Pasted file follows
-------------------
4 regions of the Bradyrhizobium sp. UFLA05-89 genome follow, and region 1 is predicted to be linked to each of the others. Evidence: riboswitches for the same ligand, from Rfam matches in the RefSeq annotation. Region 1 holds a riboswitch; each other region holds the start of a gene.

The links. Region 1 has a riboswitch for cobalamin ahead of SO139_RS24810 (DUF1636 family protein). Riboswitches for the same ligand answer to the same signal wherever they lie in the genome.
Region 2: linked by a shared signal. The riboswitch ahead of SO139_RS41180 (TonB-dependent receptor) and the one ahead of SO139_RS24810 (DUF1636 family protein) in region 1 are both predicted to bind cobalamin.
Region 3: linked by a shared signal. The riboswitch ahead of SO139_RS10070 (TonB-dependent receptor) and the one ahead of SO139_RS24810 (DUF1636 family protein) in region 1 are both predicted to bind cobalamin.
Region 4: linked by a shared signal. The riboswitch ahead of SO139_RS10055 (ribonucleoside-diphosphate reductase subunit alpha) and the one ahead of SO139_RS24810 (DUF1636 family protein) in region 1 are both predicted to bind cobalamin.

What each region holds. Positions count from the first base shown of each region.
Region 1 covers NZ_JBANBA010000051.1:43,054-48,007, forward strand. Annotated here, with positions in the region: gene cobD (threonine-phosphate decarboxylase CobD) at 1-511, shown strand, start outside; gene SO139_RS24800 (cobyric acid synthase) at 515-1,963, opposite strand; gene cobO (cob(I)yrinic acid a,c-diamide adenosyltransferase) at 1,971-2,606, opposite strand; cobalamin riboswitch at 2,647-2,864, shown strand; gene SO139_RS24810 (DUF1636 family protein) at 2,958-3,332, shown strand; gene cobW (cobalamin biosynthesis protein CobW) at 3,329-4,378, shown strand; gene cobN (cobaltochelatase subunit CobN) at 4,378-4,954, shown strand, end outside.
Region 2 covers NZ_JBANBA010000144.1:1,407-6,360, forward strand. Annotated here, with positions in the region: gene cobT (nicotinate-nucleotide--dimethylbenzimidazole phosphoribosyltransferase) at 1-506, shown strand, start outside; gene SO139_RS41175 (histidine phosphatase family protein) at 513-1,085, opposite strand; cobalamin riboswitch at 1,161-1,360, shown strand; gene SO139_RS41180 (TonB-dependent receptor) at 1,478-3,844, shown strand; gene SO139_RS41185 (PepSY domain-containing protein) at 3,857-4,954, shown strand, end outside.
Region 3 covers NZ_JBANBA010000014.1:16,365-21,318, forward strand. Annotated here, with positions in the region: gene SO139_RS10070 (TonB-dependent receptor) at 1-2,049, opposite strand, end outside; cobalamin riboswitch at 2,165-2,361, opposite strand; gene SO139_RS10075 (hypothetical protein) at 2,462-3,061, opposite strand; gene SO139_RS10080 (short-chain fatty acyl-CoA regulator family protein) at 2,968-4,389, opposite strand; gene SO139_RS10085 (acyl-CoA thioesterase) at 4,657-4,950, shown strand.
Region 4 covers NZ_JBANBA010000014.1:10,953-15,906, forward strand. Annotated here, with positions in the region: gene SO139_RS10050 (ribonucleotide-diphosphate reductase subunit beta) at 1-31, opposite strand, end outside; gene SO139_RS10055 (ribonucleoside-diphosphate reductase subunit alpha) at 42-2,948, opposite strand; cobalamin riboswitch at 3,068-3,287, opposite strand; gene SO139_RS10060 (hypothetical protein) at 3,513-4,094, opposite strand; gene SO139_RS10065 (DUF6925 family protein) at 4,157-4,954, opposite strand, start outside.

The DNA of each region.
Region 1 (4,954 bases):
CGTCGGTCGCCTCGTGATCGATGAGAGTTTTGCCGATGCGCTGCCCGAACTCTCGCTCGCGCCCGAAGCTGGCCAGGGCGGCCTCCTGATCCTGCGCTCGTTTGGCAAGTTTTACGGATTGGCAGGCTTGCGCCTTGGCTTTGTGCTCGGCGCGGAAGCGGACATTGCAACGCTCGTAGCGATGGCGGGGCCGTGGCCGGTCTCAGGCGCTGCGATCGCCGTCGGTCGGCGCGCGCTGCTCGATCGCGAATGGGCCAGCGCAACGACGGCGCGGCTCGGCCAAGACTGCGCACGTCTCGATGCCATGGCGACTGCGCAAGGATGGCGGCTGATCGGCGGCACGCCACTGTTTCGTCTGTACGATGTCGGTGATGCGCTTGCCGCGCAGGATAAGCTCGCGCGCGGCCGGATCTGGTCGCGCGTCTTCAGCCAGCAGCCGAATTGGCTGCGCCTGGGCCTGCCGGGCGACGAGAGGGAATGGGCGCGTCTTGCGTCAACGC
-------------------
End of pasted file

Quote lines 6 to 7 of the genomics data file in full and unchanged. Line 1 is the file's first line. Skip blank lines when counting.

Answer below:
What each region holds. Positions count from the first base shown of each region.
Region 1 covers NZ_JBANBA010000051.1:43,054-48,007, forward strand. Annotated here, with positions in the region: gene cobD (threonine-phosphate decarboxylase CobD) at 1-511, shown strand, start outside; gene SO139_RS24800 (cobyric acid synthase) at 515-1,963, opposite strand; gene cobO (cob(I)yrinic acid a,c-diamide adenosyltransferase) at 1,971-2,606, opposite strand; cobalamin riboswitch at 2,647-2,864, shown strand; gene SO139_RS24810 (DUF1636 family protein) at 2,958-3,332, shown strand; gene cobW (cobalamin biosynthesis protein CobW) at 3,329-4,378, shown strand; gene cobN (cobaltochelatase subunit CobN) at 4,378-4,954, shown strand, end outside.